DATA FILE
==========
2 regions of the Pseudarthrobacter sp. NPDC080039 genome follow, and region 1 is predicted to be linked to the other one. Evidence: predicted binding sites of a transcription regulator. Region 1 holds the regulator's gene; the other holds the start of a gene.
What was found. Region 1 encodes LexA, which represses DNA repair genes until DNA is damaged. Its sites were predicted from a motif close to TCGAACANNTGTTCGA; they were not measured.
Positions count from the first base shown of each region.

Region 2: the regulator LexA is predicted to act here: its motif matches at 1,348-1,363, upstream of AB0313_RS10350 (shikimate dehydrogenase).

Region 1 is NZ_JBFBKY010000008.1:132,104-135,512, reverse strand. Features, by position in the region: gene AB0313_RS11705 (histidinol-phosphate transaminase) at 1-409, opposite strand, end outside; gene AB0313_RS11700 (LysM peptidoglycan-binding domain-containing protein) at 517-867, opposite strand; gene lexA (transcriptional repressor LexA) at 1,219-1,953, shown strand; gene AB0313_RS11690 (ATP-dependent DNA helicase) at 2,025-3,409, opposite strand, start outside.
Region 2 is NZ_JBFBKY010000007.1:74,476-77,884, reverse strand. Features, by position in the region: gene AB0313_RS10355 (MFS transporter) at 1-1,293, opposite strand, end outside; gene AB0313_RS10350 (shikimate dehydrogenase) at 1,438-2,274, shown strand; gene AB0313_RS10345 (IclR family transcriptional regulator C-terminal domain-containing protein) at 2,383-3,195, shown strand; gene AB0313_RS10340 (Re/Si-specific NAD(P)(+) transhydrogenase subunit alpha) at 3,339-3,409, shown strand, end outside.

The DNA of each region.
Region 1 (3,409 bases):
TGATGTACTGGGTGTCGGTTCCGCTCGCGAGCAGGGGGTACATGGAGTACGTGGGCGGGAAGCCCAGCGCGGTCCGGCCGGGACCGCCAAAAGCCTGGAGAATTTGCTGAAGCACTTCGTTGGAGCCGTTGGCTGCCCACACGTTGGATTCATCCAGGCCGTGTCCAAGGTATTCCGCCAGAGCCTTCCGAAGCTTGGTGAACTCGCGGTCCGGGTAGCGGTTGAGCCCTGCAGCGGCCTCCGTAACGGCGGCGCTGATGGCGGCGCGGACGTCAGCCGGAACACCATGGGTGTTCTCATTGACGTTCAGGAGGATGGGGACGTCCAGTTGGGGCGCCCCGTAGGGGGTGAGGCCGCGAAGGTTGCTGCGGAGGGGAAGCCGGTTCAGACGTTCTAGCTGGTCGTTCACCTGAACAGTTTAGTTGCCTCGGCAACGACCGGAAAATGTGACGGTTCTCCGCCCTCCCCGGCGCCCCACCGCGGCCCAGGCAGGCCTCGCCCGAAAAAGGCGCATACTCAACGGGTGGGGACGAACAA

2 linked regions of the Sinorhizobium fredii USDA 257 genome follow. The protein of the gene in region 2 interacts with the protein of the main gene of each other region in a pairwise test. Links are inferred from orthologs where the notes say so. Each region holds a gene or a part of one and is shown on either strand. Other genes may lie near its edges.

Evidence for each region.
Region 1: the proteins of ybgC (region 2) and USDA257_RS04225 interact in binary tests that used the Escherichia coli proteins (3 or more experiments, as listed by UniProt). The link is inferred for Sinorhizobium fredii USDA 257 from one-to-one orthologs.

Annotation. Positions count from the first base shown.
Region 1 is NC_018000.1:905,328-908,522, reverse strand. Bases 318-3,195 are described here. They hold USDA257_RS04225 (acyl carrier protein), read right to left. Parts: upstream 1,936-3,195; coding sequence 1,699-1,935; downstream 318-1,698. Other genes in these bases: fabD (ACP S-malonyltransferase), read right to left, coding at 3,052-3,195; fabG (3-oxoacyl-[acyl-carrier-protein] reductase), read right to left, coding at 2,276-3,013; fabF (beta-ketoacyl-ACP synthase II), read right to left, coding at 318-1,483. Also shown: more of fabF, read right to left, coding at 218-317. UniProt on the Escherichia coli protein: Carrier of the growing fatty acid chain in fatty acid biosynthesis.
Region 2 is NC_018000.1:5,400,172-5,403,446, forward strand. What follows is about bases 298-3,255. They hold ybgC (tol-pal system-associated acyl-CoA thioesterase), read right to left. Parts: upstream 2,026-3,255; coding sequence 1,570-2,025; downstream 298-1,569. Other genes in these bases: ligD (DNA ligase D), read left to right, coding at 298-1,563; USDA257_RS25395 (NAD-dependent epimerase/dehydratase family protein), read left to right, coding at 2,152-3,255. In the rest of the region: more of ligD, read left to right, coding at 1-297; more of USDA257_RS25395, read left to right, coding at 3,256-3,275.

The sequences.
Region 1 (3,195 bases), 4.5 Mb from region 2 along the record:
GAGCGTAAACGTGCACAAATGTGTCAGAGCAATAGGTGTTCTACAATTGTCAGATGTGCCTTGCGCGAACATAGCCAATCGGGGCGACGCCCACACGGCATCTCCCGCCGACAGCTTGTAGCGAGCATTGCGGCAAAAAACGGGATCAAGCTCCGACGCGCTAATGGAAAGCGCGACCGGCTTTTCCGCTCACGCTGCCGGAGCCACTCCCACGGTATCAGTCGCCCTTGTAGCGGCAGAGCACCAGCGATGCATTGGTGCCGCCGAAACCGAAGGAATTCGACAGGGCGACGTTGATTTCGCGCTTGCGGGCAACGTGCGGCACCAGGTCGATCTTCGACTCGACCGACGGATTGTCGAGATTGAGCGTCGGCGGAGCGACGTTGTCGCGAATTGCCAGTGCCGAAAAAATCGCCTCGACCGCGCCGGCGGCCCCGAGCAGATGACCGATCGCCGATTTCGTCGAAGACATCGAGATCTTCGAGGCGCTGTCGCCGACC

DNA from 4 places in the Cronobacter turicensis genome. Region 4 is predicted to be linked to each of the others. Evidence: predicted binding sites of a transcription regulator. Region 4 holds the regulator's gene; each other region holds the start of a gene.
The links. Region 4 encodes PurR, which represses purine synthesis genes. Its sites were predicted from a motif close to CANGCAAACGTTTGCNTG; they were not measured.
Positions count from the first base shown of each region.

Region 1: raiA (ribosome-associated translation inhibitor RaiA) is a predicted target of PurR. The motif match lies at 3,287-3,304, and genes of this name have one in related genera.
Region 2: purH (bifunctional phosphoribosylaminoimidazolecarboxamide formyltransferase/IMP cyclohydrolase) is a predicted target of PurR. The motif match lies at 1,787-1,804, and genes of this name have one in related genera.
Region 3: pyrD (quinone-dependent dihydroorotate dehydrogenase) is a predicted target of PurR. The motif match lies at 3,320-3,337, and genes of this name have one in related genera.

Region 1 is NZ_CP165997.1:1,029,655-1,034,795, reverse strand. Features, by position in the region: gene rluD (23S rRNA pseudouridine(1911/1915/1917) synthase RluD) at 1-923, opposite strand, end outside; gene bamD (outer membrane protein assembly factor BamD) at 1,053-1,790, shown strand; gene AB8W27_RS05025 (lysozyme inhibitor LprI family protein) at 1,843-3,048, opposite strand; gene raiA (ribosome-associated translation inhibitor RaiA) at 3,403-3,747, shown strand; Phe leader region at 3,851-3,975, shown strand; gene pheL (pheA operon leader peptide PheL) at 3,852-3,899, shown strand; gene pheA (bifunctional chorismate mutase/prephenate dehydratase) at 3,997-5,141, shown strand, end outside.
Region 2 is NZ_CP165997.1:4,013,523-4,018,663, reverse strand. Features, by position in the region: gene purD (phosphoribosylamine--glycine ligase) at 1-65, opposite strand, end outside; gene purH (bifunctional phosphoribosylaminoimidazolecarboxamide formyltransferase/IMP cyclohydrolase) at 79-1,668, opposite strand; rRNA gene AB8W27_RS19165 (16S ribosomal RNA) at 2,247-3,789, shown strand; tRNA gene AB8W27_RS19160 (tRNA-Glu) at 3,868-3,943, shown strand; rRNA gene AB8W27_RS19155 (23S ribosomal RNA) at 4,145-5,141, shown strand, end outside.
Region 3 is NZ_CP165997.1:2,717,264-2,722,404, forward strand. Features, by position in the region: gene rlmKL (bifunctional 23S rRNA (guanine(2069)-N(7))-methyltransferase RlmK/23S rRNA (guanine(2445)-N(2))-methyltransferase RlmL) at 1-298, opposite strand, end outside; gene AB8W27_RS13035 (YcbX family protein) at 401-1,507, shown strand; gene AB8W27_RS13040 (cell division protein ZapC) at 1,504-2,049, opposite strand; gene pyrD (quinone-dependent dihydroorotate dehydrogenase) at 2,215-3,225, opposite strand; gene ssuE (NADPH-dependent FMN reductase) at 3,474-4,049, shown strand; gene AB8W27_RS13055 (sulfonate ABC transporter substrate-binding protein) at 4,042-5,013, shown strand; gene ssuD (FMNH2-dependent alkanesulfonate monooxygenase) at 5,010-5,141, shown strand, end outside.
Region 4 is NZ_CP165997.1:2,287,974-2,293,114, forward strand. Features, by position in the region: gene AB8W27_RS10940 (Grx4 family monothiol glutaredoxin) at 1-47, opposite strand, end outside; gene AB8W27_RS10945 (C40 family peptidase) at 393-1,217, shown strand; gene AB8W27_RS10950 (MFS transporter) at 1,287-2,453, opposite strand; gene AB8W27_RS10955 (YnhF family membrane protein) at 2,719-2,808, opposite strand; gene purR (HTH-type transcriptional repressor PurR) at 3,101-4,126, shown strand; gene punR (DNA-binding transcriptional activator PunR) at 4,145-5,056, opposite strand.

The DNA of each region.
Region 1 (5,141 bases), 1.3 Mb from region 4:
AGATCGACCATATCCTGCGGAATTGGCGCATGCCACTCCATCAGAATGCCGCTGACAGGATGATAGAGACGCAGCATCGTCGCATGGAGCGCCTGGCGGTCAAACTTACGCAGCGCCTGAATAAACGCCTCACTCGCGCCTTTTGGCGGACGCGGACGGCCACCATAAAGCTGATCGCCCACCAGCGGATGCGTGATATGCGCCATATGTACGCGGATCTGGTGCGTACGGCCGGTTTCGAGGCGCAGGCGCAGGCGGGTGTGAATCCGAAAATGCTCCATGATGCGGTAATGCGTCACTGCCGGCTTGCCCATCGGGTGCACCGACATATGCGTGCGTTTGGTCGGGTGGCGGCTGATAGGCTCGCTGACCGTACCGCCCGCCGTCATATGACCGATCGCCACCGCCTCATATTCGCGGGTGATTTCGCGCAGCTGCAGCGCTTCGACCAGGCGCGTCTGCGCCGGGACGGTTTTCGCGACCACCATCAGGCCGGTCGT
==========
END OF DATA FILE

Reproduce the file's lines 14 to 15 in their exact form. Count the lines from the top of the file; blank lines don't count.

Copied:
Region 1 is NC_018000.1:905,328-908,522, reverse strand. Bases 318-3,195 are described here. They hold USDA257_RS04225 (acyl carrier protein), read right to left. Parts: upstream 1,936-3,195; coding sequence 1,699-1,935; downstream 318-1,698. Other genes in these bases: fabD (ACP S-malonyltransferase), read right to left, coding at 3,052-3,195; fabG (3-oxoacyl-[acyl-carrier-protein] reductase), read right to left, coding at 2,276-3,013; fabF (beta-ketoacyl-ACP synthase II), read right to left, coding at 318-1,483. Also shown: more of fabF, read right to left, coding at 218-317. UniProt on the Escherichia coli protein: Carrier of the growing fatty acid chain in fatty acid biosynthesis.
Region 2 is NC_018000.1:5,400,172-5,403,446, forward strand. What follows is about bases 298-3,255. They hold ybgC (tol-pal system-associated acyl-CoA thioesterase), read right to left. Parts: upstream 2,026-3,255; coding sequence 1,570-2,025; downstream 298-1,569. Other genes in these bases: ligD (DNA ligase D), read left to right, coding at 298-1,563; USDA257_RS25395 (NAD-dependent epimerase/dehydratase family protein), read left to right, coding at 2,152-3,255. In the rest of the region: more of ligD, read left to right, coding at 1-297; more of USDA257_RS25395, read left to right, coding at 3,256-3,275.